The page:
How do you make your money work for you?


Welcome to Frequent Miler’s week in review around the web where we recap some of the stories that caught our eye this week around the Internet. Enjoy!

How to Hack Your Mortgage Into A High Interest Savings Account

Money Metagame brings us an interesting analysis of an unconventional method to answer a question that all of us consider on some level: how do you make your money work for you? Instinctively, I want to completely disagree with the author’s method here. My gut is that it isn’t the best way to bridge the gap in interest rates. But I’ve done much less crunching the numbers on this than Noah has, and his post has inspired me to crunch some numbers of my own. In the meantime, I’m very curious about any reader responses — what unconventional hacks have you developed to make your money work for you? How would you or do you handle the gap between the cost of holding cash and the need for liquidity?

My Simple Currency Exchange Rate Philosophy

Through a much simpler mathematical lens, Shelli at Travel with Grant takes some of the stress out of currency conversion when on vacation. Do you watch the exchange rate day by day as you travel? Do you break out a calculator or use an app to track costs and compare them against your credit card bill? How do you handle foreign currency? Shelli’s post reminded me that I need to get a debit card without a foreign transaction fee before my next international trip. I know — positively stone age of me not to have that. On the flip side, I don’t often use cash and therefore take a similarly laid-back approach in my focus on currency conversion.

Travel Insurance Annual Plans: Are They Right For You?

I previously covered a post from The Deal Mommy about the value of travel insurance. While I know Gary Leff disagrees with it, and the truth is that I’ve gone without it more often than not, I understand the underlying premise of insurance is that you’ll be happy if you should ever need it and if you don’t you should be happy that you didn’t. Earlier today, at FTU Minneapolis, the subject of an annual travel insurance policy came up — and shortly thereafter I came across this post from The Deal Mommy exploring their value. I like the set it and forget it component and think that I may start to handle travel insurance this way if I continue to travel as much in years to come.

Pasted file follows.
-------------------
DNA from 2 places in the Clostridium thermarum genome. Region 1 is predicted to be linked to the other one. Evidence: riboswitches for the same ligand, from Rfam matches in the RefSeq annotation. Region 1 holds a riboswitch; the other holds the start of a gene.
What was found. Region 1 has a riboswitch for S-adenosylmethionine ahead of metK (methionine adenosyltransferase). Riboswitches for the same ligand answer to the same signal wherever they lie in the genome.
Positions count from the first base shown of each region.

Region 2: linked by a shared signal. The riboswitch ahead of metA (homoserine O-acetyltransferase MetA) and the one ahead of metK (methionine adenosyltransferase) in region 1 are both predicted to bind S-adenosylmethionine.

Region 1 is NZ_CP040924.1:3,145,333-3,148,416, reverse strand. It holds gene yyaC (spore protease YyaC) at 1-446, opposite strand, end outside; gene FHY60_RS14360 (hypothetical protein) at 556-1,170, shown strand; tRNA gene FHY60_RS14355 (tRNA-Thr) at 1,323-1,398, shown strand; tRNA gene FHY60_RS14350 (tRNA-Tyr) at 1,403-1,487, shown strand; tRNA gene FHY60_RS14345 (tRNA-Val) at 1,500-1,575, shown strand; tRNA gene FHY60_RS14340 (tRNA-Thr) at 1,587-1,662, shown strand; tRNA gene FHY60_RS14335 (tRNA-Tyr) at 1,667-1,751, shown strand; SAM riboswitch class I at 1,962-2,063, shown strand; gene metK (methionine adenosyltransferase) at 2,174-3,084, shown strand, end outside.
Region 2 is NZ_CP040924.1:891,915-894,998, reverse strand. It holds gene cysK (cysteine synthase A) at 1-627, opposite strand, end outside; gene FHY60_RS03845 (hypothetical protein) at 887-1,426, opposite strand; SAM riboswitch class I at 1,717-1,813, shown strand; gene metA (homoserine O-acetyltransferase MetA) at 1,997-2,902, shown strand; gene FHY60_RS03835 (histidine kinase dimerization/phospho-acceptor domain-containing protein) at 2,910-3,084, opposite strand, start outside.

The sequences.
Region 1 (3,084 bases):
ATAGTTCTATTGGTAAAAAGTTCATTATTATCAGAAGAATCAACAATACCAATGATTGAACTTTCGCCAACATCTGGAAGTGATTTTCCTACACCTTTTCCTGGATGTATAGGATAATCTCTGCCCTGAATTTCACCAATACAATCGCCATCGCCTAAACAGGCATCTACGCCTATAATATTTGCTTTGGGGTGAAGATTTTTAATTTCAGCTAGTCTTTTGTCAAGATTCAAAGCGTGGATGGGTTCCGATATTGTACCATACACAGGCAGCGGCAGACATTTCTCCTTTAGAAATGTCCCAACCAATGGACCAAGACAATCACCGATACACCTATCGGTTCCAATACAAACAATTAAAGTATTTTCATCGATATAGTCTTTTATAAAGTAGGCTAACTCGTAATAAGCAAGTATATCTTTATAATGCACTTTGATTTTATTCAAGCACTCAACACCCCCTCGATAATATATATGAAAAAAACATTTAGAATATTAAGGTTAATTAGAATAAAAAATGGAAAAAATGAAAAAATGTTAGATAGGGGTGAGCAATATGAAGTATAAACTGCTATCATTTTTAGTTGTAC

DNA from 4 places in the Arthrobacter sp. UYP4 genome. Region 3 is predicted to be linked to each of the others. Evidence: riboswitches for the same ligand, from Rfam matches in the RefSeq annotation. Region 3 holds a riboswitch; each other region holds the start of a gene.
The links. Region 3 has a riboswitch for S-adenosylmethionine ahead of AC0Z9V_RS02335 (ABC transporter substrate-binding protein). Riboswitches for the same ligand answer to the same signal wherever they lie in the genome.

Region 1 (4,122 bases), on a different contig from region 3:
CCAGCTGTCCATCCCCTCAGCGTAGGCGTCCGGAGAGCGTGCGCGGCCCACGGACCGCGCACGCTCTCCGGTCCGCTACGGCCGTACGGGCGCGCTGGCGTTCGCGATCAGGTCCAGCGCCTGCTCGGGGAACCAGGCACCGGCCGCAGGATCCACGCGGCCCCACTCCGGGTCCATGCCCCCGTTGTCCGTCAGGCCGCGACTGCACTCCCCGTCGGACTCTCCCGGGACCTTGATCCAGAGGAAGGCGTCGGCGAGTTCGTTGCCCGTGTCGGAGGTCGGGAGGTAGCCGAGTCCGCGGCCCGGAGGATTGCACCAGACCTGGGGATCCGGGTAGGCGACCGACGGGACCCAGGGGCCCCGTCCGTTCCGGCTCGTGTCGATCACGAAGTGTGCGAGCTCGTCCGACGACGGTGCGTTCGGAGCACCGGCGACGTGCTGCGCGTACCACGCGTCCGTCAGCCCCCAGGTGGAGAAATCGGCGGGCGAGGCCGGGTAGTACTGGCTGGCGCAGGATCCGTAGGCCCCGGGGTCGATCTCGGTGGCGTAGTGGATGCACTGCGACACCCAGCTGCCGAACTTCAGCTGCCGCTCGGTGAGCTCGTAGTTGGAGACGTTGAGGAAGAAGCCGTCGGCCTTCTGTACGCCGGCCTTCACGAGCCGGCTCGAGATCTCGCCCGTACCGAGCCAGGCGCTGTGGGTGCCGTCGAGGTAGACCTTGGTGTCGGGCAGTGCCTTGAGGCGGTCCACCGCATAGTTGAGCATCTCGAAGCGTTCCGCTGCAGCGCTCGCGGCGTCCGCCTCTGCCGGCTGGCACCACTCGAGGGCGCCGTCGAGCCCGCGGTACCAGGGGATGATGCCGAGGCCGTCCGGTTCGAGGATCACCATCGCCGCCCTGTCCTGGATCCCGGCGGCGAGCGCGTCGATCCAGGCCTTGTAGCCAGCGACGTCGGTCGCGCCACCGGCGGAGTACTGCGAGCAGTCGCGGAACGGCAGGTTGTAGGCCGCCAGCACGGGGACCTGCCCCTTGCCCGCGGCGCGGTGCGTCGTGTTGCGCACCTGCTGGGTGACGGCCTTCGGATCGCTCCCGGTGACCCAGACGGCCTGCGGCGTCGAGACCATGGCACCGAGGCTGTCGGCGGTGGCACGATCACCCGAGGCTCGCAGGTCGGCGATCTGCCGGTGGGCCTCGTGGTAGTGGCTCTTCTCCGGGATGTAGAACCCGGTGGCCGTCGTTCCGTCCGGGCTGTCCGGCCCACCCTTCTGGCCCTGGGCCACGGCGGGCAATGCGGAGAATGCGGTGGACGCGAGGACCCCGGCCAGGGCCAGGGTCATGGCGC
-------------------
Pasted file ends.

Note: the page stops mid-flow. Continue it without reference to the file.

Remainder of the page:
Southwest’s New Seat

I’ve said it before and I’ll say it again: The Southwest Companion Pass is the hands-down best value in domestic travel. Obviously its value to you will depend on whether or not you travel alone and whether or not Southwest serves your city — but it’s hard to argue with the value of 2-for-1 and the flexibility to cancel a flight less than an hour before departure (as I did once this week). But after a longhaul international business or first class flight, the first trip in a Southwest seat is always an adjustment. But one surprise for me over the past year has been the variance I’ve seen in Southwest planes despite them all being 737’s. I’ll admit to not being a true “avgeek” — I can recognize an A380, but I couldn’t look at a 737 and tell you if it’s a -600 or -800 or -952. But I can tell you that the newer interior Trevor reviews here feels fresher and more inviting — and I’m happy for that for now even if it comes at the cost of some cushioning.